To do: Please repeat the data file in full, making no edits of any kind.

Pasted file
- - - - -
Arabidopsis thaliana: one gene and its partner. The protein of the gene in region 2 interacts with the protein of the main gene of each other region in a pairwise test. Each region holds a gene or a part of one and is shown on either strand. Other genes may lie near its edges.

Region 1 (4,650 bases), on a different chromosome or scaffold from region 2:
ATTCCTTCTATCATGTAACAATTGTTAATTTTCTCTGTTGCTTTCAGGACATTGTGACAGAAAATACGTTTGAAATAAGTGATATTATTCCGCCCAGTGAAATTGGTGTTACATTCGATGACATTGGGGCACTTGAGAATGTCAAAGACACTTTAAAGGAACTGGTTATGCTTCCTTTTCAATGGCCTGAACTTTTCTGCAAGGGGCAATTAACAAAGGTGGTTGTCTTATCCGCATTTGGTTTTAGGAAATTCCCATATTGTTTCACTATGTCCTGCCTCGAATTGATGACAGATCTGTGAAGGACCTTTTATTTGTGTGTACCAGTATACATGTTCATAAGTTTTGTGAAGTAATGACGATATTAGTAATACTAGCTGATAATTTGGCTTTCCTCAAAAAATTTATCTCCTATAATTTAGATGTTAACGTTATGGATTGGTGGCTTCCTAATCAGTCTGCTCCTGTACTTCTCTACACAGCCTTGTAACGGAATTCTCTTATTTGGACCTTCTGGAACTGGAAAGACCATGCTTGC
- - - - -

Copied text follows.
Arabidopsis thaliana: one gene and its partner. The protein of the gene in region 2 interacts with the protein of the main gene of each other region in a pairwise test. Each region holds a gene or a part of one and is shown on either strand. Other genes may lie near its edges.

Region 1 (4,650 bases), on a different chromosome or scaffold from region 2:
ATTCCTTCTATCATGTAACAATTGTTAATTTTCTCTGTTGCTTTCAGGACATTGTGACAGAAAATACGTTTGAAATAAGTGATATTATTCCGCCCAGTGAAATTGGTGTTACATTCGATGACATTGGGGCACTTGAGAATGTCAAAGACACTTTAAAGGAACTGGTTATGCTTCCTTTTCAATGGCCTGAACTTTTCTGCAAGGGGCAATTAACAAAGGTGGTTGTCTTATCCGCATTTGGTTTTAGGAAATTCCCATATTGTTTCACTATGTCCTGCCTCGAATTGATGACAGATCTGTGAAGGACCTTTTATTTGTGTGTACCAGTATACATGTTCATAAGTTTTGTGAAGTAATGACGATATTAGTAATACTAGCTGATAATTTGGCTTTCCTCAAAAAATTTATCTCCTATAATTTAGATGTTAACGTTATGGATTGGTGGCTTCCTAATCAGTCTGCTCCTGTACTTCTCTACACAGCCTTGTAACGGAATTCTCTTATTTGGACCTTCTGGAACTGGAAAGACCATGCTTGC